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VMware load balancing involves multiple features and configurations

Distributed Resource Scheduler and High Availability have their own use cases, but also work together to help balance workloads across the environment.

There are many features that help with load balancing in virtual environments, but they differ from platform to platform and it can be challenging to learn how to use them to meet your needs. When these features aren't used correctly, it can result in severe performance problems stemming from any number of potential causes. In vSphere, for example, changing the configuration of one feature can have a negative impact on another, as well as the VMs it enables. By understanding how each feature works both individually and together, you can better manage your environment. Read these five quick tips to learn more about VMware load balancing.

VMware load balancing features

VMware load balancing is mainly done through Distributed Resource Scheduler (DRS), but there are other features that come into play. The first step to mastering load balancing is to know which feature does what. DRS uses vMotion to automatically balance workloads across multiple hosts based on available resources in a virtual environment. When resource contention occurs, DRS migrates VMs from one host to another in the cluster. High Availability (HA) is a feature that pools VMs and hosts into the cluster and moves VMs in the event of a host failure. VMware load balancing through DRS and automatic failover through HA work together to ultimately achieve faster workload rebalancing. In some cases, however, it makes more sense to use Fault Tolerance (FT) instead of HA. Because FT maintains a copy of the VM ready to swap out when a failure occurs, it allows for consistent uptime.

DRS and HA configurations

In addition to moving workloads around, VMware load balancing with DRS can also power off lightly used servers to conserve energy and power them back on once demand increases.

If you don't configure DRS and HA properly, VMware load balancing won't be as effective as it could be. The rules for these features overlap, so, without proper planning, settings for one could negatively affect performance or uptime. The first step to remedying this is to figure out which VMs should share a physical server. VMs that need to communicate with one another should, ideally, reside on the same server, but also consider what will happen if HA is triggered. If startup order is important, place VMs in a VMware vApp so you have control and can add a delay, if needed. Consider delaying startup of test and development VMs, in favor of reserving more resources for production VMs. When separating VMs, plan for different types of issues -- host failures, rack outages and so on -- by setting preferred hardware in addition to DRS and HA rules. Finally, document everything.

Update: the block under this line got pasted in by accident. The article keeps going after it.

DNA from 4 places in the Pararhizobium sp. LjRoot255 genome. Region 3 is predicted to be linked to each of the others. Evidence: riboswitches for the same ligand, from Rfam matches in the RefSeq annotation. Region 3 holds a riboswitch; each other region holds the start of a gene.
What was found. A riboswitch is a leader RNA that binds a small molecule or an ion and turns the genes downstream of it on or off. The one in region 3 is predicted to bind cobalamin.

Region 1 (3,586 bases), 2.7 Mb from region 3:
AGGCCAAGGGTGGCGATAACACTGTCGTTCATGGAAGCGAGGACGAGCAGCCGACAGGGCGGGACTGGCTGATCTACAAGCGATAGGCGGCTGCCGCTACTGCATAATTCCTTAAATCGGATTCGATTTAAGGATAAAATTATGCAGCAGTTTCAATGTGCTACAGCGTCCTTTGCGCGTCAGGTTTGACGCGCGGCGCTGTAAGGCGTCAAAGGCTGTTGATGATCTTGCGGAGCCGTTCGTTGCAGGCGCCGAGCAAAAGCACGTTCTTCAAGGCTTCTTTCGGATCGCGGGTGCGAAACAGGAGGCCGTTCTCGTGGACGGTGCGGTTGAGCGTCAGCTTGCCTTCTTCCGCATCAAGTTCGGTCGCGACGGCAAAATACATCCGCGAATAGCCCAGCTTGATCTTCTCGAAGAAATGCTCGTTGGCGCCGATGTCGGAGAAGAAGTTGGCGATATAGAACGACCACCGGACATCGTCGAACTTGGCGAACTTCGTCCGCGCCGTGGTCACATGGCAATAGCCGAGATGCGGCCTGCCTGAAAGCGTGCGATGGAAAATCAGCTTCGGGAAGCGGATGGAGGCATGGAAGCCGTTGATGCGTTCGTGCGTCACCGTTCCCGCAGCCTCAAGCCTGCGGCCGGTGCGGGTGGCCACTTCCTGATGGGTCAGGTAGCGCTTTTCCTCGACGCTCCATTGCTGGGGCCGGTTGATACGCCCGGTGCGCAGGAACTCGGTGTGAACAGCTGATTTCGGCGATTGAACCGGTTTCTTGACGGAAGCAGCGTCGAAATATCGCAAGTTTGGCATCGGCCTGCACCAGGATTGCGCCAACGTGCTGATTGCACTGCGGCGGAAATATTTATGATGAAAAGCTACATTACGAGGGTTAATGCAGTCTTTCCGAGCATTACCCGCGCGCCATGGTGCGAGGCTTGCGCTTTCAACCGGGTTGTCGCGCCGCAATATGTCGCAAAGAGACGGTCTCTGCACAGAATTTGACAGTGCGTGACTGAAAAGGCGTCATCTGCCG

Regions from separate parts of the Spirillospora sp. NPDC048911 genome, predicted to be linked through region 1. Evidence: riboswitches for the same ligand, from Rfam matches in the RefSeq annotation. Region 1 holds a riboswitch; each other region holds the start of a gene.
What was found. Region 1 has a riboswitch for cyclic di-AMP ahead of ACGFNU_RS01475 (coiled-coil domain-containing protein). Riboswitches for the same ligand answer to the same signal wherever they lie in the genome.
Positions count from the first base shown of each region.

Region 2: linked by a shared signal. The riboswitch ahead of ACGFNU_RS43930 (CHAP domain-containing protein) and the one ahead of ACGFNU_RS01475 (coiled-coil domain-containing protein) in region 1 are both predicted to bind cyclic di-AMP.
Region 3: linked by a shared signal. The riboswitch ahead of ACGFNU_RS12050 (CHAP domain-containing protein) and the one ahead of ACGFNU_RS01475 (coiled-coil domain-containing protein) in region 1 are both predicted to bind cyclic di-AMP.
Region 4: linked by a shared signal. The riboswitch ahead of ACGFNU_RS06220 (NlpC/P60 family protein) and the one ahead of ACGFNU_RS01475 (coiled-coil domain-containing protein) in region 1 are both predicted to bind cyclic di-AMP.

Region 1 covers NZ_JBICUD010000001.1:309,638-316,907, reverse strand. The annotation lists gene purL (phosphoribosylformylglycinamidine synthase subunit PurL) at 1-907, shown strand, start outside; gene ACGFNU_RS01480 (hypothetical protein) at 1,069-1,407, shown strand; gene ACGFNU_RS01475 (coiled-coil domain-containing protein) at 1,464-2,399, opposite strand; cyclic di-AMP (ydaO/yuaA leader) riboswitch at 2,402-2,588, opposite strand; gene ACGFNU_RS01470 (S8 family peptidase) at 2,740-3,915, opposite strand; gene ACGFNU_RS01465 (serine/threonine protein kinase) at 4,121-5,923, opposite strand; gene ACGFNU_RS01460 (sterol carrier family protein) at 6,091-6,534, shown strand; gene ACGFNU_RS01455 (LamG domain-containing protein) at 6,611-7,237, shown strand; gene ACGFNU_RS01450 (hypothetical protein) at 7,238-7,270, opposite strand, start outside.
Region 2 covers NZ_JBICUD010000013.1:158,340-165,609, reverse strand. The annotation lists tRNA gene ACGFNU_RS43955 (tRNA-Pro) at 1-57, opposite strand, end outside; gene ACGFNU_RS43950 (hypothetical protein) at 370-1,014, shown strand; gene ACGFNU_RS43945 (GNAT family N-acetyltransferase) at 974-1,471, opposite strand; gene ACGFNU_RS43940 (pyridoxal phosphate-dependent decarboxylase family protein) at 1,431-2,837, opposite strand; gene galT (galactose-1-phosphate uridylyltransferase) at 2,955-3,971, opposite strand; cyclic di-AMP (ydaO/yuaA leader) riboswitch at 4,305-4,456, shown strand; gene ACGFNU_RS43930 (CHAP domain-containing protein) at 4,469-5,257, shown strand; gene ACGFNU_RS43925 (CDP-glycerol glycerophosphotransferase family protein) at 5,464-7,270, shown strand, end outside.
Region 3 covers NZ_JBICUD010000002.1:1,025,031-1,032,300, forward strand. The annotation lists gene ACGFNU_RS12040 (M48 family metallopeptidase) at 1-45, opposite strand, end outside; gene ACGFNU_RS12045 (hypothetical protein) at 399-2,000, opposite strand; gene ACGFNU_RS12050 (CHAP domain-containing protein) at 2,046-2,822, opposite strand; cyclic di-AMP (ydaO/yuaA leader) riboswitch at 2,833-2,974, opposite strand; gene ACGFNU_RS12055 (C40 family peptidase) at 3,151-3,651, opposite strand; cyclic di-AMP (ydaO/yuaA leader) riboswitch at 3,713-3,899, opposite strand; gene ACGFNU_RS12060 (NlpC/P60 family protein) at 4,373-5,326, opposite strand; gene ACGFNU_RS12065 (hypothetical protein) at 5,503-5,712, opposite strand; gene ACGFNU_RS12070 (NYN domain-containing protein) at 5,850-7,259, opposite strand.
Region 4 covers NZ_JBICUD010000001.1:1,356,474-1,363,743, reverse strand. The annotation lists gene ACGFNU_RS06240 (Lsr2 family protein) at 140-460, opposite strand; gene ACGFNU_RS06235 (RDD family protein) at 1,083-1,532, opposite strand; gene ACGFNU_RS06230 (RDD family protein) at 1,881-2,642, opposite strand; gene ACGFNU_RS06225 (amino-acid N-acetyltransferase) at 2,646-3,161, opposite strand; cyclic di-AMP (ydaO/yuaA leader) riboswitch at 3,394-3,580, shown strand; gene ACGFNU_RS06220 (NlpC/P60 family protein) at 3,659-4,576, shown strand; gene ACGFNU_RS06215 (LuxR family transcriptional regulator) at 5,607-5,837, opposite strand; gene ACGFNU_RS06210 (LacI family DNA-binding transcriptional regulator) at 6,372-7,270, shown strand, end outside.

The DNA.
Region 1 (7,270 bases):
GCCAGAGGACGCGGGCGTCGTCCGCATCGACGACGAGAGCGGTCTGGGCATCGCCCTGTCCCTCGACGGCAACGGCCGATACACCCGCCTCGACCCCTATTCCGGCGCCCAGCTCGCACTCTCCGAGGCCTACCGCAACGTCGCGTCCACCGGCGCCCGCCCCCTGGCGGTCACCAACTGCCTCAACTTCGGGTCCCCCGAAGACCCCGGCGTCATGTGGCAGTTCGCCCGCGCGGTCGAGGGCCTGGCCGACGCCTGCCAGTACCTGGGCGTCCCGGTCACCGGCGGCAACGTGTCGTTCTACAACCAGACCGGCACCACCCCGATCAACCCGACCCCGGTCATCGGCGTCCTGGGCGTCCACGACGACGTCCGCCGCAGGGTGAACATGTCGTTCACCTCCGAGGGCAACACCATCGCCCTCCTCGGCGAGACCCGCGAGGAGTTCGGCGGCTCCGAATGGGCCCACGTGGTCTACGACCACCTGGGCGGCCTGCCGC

Troubleshooting DRS issues

In addition to moving workloads around, VMware load balancing with DRS can also power off lightly used servers to conserve energy and power them back on once demand increases. A common issue administrators encounter are servers that won't power down; DRS rules can be a contributing factor to this problem. Check your documentation to confirm DRS rules don't conflict and to make sure the feature isn't configured with a high-migration threshold setting. If VMs can't be migrated off the server, it might be because the destination server doesn't have the available resources to take on the VMs. Hypervisor incompatibility could be another contributing factor If you still haven't solved the problem, check other software configurations, such as vMotion and Distributed Power Management, and hardware configurations, such as Wake-on-LAN and Intelligent Platform Management Interface.

Introducing Storage DRS

Starting with vSphere 5.0, the vSphere Enterprise Plus license includes a new VMware load balancing feature: Storage DRS. Storage DRS, which is based on the same principles as DRS, balances VM storage consumption with data store clusters. Storage DRS checks the data stores' capacity and constraints every eight hours and moves VMs off any data stores that are at an 80% capacity or higher. As with DRS, there are different rules you can enable to keep VM storage on specific clusters or to balance storage and I/O across data stores. Be sure to fine-tune your setup once you've installed Storage DRS to ensure maximum performance, but remember that it's not a good idea to mix data store types. Before changing advanced settings, thoroughly evaluate what the potential impact will be. In larger environments with high storage requirements and variable workloads, Storage DRS can be a valuable tool for VMware load balancing, but only if it's configured properly.

DRS and HA improvements

Upgrade to vSphere 6.5 and you'll also see improvements to both DRS and HA to help with VMware load balancing. DRS will now take network use into account when using vMotion to move VMs from one host to another. In addition, there are new options for rebalancing clusters in DRS, including VM Distribution and CPU over-commitment. Proactive HA -- which is actually a DRS feature as opposed to an HA feature -- puts degraded hosts into Quarantine Mode, causing DRS to start moving VMs off those hosts and to keep other VMs from being moved to them. HA has also been enhanced and renamed vSphere Availability in version 6.5. This feature works by setting failover capacity with host failures to tolerate in Admission Control, which now defaults to percentage rather than slots.

Next Steps

Understand vSphere licensing changes

Protect against hardware degradation with Proactive HA

Test your knowledge of vSphere 6.5 features

Dig Deeper on VMware management tools